Global Score (GS) comparison between groups was performed through the Student T test. Scores for subjective subscales in the two groups did not show a normal distribution. Thus, non-parametric statistics were utilized in this data comparative analysis (Mann-Whitney U test).
The confounding effects of length of time living on the streets and of contact with family on the boys of the street GS were controlled by the Spearman Rank Coefficient and Mann-Whitney U test, respectively.
The control of other possible confounding factors (age, race, education) for intergroup GS comparison was carried out through Analyses of Variance (ANOVA), using group status, race and education as main effects and age as a covariable.
The comparison of all objective CIPF items between boys of the street and boys from low income families was performed through chi-square test. Since multiple comparisons were performed, a significance level of 1% was fixed to deal with the possibility of Type I error.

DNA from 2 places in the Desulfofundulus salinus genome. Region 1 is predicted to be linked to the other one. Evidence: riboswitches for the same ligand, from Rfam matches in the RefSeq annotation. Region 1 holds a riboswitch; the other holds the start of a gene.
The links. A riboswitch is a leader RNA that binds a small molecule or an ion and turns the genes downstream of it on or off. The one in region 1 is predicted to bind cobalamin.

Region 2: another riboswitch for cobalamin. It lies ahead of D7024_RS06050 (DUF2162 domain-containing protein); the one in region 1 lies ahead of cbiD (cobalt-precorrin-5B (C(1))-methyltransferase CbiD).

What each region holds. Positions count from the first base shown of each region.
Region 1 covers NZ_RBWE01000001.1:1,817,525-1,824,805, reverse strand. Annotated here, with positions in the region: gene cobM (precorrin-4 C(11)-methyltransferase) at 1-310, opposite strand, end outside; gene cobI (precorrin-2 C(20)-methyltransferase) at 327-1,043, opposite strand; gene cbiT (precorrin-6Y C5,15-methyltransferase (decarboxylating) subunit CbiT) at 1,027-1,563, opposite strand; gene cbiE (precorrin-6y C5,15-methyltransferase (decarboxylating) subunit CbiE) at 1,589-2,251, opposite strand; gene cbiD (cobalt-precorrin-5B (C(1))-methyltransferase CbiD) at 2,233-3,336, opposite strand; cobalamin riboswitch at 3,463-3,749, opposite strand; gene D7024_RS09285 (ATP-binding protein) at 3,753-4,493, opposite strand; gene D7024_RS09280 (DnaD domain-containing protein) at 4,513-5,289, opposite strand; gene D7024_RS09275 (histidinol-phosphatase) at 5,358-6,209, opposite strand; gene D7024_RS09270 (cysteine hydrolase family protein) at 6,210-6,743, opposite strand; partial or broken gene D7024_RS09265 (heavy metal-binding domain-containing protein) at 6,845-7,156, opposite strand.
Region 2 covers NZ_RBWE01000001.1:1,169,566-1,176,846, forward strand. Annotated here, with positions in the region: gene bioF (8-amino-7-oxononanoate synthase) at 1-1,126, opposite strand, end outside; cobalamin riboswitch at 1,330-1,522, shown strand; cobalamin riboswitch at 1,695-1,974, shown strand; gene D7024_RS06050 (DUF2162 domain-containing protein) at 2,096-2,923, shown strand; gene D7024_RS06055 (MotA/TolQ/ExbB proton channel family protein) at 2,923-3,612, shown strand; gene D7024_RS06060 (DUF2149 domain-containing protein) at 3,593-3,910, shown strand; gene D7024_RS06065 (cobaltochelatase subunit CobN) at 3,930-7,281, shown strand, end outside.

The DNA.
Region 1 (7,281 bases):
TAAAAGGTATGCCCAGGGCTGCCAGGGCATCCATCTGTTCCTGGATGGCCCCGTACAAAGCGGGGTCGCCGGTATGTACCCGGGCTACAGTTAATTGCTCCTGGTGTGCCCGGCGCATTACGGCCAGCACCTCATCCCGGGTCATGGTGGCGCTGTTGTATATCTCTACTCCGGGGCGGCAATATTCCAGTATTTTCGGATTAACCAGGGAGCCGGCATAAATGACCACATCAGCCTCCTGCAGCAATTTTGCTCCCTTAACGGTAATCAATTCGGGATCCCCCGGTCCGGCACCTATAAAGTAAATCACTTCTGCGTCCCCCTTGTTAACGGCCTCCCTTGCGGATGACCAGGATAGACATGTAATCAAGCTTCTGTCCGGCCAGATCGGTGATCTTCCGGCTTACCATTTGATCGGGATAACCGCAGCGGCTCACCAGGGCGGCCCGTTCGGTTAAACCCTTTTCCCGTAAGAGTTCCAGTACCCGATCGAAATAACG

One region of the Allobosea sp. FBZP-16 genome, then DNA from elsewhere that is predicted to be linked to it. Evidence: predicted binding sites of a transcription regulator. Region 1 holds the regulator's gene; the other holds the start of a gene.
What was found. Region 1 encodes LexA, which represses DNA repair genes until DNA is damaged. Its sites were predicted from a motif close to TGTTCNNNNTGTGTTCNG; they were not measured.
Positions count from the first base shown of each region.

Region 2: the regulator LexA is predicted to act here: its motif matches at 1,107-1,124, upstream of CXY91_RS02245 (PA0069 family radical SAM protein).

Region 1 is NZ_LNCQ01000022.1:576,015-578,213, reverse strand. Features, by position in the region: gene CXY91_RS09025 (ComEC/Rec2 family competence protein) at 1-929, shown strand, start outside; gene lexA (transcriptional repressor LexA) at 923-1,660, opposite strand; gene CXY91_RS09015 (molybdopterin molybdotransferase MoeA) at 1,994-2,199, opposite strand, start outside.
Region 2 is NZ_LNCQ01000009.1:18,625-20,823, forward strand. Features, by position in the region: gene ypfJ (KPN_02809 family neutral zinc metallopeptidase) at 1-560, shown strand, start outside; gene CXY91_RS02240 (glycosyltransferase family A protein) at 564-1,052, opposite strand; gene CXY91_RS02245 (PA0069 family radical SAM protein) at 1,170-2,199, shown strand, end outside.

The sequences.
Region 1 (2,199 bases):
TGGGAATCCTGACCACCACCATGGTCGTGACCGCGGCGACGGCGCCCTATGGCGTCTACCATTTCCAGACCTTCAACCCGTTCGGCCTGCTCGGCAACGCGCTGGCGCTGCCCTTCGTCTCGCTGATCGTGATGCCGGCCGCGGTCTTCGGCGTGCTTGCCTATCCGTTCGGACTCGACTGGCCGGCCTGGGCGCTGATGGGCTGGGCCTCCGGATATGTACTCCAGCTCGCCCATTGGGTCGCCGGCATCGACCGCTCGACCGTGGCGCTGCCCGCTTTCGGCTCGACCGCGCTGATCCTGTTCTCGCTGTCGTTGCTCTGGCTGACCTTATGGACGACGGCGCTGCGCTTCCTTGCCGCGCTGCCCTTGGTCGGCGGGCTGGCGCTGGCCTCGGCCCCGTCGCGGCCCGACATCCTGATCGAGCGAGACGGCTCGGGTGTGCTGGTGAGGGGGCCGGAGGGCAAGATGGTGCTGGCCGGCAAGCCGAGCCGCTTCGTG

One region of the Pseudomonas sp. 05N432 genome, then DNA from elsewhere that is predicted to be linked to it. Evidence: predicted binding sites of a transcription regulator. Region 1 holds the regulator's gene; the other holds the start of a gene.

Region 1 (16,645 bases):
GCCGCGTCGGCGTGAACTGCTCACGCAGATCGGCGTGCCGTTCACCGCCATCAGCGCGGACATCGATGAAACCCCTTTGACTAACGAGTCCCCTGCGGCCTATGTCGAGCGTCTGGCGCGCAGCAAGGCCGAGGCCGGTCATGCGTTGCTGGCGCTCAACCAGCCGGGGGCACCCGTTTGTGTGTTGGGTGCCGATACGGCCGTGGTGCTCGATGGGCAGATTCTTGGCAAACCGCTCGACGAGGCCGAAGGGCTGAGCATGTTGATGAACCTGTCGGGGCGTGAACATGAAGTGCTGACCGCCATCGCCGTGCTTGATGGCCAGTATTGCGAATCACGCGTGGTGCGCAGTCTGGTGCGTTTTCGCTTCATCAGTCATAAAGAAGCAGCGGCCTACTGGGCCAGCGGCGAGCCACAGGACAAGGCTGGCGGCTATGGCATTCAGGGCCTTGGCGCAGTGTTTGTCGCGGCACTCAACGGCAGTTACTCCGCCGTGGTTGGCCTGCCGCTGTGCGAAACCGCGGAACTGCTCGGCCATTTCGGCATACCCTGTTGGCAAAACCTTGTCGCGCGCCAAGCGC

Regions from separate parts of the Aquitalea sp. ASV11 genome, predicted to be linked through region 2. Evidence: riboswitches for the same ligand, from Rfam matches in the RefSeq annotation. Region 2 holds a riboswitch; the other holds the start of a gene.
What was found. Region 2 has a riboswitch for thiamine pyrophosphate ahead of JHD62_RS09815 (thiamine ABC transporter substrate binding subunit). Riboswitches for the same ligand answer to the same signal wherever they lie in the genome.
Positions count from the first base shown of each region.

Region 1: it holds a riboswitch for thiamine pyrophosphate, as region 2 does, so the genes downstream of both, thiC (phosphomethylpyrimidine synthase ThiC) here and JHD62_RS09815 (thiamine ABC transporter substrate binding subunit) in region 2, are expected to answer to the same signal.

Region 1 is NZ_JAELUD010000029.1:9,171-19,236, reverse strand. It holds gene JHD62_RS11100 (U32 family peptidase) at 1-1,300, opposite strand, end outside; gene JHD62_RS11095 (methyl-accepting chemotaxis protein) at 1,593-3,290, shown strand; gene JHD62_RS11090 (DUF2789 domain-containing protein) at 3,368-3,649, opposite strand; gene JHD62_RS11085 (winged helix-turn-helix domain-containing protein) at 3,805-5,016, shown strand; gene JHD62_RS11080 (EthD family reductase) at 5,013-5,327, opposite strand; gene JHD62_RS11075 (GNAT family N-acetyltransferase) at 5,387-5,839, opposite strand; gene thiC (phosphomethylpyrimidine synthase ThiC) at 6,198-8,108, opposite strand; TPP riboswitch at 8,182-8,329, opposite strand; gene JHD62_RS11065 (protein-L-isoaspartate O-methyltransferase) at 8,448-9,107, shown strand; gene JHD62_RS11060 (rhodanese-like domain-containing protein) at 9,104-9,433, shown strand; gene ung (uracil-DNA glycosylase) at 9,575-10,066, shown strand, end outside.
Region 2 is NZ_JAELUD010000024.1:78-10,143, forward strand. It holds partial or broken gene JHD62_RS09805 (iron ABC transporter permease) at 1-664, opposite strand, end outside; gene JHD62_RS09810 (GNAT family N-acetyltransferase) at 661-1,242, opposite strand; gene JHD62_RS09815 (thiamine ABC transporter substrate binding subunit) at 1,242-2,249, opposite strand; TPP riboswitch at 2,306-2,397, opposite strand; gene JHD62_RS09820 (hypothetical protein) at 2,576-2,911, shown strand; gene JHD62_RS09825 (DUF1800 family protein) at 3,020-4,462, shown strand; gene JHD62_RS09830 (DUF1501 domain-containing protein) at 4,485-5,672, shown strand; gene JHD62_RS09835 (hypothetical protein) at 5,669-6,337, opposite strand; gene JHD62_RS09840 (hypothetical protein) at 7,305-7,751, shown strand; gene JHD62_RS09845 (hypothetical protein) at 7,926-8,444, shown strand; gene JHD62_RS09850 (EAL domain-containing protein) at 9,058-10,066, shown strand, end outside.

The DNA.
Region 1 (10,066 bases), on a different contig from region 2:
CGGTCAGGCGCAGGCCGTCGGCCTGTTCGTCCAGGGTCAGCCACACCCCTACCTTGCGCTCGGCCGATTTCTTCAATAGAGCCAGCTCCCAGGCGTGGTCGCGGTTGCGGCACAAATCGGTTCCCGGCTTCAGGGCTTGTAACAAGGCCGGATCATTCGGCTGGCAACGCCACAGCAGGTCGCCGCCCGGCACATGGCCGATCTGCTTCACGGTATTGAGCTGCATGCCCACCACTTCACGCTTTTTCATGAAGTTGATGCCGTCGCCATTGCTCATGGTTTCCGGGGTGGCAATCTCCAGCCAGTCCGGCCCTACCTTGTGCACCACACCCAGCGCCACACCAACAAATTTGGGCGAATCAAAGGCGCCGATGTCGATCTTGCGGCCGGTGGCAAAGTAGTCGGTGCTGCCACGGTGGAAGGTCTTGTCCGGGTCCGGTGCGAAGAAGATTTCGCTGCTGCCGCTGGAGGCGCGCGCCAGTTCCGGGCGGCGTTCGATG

The sample consisted of 83 boys, with a loss of 2 (2,4%). The boys of the street group comprised 32 boys, with a loss of 2 (6.2%). The boys group of with a family consisted of 51 boys, with no sample loss. In the group of boys of the street, the reason for sample loss was voluntary withdrawal during CIPF administration.
Demographic characteristics of boys in each group are shown in Table 1. The most outstanding aspect is the clear disparity between the groups.
Table 1 - Demographic characteristics of the two groups.
|Characteristics||Boys of the street||Boys with family|
|Up to 1st grade||21||(72.4)||10||(19.6)||x2=19.55; p<0.00001|
|More than 1st grade||8||(27.6)||41||(80.4)|
|Median (range)||10||(8-11)||9||(7-11)||U=319.5; p<0.0001|
*Lost data for one boy from the case group.